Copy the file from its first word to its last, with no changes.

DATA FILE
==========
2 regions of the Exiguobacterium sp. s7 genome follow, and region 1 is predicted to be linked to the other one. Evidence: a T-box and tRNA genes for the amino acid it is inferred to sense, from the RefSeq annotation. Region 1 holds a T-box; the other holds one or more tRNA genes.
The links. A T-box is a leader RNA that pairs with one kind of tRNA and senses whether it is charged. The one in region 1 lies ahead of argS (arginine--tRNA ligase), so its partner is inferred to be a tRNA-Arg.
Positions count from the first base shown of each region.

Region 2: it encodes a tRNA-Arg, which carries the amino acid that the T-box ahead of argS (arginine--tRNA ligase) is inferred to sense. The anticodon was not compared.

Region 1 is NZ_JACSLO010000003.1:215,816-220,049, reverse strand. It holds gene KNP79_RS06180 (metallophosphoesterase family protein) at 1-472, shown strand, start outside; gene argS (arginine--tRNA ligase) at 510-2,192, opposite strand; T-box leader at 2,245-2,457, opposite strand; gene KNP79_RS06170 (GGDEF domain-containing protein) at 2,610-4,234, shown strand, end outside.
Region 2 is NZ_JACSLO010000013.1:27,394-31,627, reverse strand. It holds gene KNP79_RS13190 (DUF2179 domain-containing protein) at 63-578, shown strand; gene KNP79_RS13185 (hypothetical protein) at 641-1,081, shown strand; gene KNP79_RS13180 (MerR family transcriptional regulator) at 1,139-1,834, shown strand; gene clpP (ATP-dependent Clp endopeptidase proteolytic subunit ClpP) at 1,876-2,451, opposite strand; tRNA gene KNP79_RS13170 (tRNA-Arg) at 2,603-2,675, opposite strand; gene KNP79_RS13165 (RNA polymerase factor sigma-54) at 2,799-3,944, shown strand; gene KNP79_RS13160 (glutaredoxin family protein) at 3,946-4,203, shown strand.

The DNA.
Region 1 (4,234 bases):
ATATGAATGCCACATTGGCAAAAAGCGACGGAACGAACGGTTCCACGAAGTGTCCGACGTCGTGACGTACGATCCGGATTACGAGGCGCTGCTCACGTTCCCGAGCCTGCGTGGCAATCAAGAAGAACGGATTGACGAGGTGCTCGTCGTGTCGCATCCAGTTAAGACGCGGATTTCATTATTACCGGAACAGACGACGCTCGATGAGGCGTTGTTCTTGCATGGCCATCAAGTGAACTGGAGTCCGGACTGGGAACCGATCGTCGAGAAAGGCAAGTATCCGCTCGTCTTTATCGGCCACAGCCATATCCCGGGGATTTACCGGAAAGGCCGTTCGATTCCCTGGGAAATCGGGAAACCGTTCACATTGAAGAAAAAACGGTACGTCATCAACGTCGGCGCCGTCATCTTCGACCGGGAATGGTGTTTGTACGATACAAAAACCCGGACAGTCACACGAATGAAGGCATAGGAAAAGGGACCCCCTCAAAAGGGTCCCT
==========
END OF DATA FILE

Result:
2 regions of the Exiguobacterium sp. s7 genome follow, and region 1 is predicted to be linked to the other one. Evidence: a T-box and tRNA genes for the amino acid it is inferred to sense, from the RefSeq annotation. Region 1 holds a T-box; the other holds one or more tRNA genes.
The links. A T-box is a leader RNA that pairs with one kind of tRNA and senses whether it is charged. The one in region 1 lies ahead of argS (arginine--tRNA ligase), so its partner is inferred to be a tRNA-Arg.
Positions count from the first base shown of each region.

Region 2: it encodes a tRNA-Arg, which carries the amino acid that the T-box ahead of argS (arginine--tRNA ligase) is inferred to sense. The anticodon was not compared.

Region 1 is NZ_JACSLO010000003.1:215,816-220,049, reverse strand. It holds gene KNP79_RS06180 (metallophosphoesterase family protein) at 1-472, shown strand, start outside; gene argS (arginine--tRNA ligase) at 510-2,192, opposite strand; T-box leader at 2,245-2,457, opposite strand; gene KNP79_RS06170 (GGDEF domain-containing protein) at 2,610-4,234, shown strand, end outside.
Region 2 is NZ_JACSLO010000013.1:27,394-31,627, reverse strand. It holds gene KNP79_RS13190 (DUF2179 domain-containing protein) at 63-578, shown strand; gene KNP79_RS13185 (hypothetical protein) at 641-1,081, shown strand; gene KNP79_RS13180 (MerR family transcriptional regulator) at 1,139-1,834, shown strand; gene clpP (ATP-dependent Clp endopeptidase proteolytic subunit ClpP) at 1,876-2,451, opposite strand; tRNA gene KNP79_RS13170 (tRNA-Arg) at 2,603-2,675, opposite strand; gene KNP79_RS13165 (RNA polymerase factor sigma-54) at 2,799-3,944, shown strand; gene KNP79_RS13160 (glutaredoxin family protein) at 3,946-4,203, shown strand.

The DNA.
Region 1 (4,234 bases):
ATATGAATGCCACATTGGCAAAAAGCGACGGAACGAACGGTTCCACGAAGTGTCCGACGTCGTGACGTACGATCCGGATTACGAGGCGCTGCTCACGTTCCCGAGCCTGCGTGGCAATCAAGAAGAACGGATTGACGAGGTGCTCGTCGTGTCGCATCCAGTTAAGACGCGGATTTCATTATTACCGGAACAGACGACGCTCGATGAGGCGTTGTTCTTGCATGGCCATCAAGTGAACTGGAGTCCGGACTGGGAACCGATCGTCGAGAAAGGCAAGTATCCGCTCGTCTTTATCGGCCACAGCCATATCCCGGGGATTTACCGGAAAGGCCGTTCGATTCCCTGGGAAATCGGGAAACCGTTCACATTGAAGAAAAAACGGTACGTCATCAACGTCGGCGCCGTCATCTTCGACCGGGAATGGTGTTTGTACGATACAAAAACCCGGACAGTCACACGAATGAAGGCATAGGAAAAGGGACCCCCTCAAAAGGGTCCCT